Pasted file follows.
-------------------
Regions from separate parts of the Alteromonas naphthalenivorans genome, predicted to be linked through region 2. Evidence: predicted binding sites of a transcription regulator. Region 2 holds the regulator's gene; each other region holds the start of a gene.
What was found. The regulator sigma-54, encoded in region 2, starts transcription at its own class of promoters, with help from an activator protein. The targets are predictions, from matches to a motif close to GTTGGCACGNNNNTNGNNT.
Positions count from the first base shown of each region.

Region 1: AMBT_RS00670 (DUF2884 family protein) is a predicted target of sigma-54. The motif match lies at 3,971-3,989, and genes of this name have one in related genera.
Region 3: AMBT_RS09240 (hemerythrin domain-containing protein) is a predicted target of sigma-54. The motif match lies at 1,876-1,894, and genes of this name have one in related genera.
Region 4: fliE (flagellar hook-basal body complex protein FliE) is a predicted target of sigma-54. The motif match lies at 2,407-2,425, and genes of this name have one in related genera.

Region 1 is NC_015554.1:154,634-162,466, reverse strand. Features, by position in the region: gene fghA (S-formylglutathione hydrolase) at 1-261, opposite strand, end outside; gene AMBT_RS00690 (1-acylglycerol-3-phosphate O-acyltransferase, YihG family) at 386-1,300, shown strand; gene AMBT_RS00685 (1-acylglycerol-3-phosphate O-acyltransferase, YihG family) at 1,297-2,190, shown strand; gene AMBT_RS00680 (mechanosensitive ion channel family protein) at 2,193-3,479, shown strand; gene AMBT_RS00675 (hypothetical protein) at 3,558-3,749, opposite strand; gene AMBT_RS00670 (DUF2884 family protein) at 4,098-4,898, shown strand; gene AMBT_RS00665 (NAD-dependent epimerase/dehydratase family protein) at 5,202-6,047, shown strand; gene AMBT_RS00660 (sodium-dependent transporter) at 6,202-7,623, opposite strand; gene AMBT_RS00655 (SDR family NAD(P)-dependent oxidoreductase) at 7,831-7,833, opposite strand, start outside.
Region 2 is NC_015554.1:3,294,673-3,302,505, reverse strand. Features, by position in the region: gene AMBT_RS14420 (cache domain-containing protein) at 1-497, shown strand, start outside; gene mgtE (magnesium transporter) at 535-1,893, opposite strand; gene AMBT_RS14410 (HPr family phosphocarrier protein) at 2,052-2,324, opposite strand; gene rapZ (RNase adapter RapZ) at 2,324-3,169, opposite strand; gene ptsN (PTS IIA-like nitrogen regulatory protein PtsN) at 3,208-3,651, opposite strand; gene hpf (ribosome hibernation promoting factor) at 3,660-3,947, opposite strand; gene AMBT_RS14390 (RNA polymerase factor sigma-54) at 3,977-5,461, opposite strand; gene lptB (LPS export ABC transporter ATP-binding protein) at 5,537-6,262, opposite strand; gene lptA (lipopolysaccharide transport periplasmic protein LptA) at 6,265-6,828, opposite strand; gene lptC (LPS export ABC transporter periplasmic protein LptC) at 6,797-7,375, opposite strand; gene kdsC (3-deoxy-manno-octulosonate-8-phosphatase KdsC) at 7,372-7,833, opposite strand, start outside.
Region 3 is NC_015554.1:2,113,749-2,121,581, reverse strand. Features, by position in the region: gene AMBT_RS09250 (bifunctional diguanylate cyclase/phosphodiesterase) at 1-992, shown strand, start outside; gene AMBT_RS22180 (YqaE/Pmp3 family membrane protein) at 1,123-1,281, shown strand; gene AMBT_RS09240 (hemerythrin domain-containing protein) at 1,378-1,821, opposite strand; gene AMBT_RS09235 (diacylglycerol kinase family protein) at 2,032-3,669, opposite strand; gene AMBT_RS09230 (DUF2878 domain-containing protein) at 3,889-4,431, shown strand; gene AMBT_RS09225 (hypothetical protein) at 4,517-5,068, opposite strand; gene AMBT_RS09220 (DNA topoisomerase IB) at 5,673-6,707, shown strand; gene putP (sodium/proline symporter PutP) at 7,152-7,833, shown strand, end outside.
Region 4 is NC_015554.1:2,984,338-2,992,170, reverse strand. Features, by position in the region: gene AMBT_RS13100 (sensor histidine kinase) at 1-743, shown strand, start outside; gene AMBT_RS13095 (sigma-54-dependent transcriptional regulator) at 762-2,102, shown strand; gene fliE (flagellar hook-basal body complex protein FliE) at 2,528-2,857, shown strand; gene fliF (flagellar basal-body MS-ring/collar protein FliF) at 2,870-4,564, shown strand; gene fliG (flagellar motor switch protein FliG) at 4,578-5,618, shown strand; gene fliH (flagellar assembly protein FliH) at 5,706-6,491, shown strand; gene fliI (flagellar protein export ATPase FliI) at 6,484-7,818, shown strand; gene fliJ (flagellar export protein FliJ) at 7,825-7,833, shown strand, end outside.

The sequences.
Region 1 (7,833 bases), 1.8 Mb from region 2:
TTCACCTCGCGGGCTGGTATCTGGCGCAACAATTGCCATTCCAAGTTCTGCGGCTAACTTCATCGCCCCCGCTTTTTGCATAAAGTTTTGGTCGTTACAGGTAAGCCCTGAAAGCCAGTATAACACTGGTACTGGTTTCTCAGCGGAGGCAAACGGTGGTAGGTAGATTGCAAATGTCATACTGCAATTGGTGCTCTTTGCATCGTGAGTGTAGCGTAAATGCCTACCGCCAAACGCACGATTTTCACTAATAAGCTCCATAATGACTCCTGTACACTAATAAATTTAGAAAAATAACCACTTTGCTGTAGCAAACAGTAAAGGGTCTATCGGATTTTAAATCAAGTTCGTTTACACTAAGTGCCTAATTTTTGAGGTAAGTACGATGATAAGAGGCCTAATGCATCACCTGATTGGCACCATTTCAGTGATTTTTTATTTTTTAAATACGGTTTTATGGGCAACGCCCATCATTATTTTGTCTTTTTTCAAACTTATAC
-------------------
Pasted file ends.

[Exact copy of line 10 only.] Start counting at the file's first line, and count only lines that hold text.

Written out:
Region 4 is NC_015554.1:2,984,338-2,992,170, reverse strand. Features, by position in the region: gene AMBT_RS13100 (sensor histidine kinase) at 1-743, shown strand, start outside; gene AMBT_RS13095 (sigma-54-dependent transcriptional regulator) at 762-2,102, shown strand; gene fliE (flagellar hook-basal body complex protein FliE) at 2,528-2,857, shown strand; gene fliF (flagellar basal-body MS-ring/collar protein FliF) at 2,870-4,564, shown strand; gene fliG (flagellar motor switch protein FliG) at 4,578-5,618, shown strand; gene fliH (flagellar assembly protein FliH) at 5,706-6,491, shown strand; gene fliI (flagellar protein export ATPase FliI) at 6,484-7,818, shown strand; gene fliJ (flagellar export protein FliJ) at 7,825-7,833, shown strand, end outside.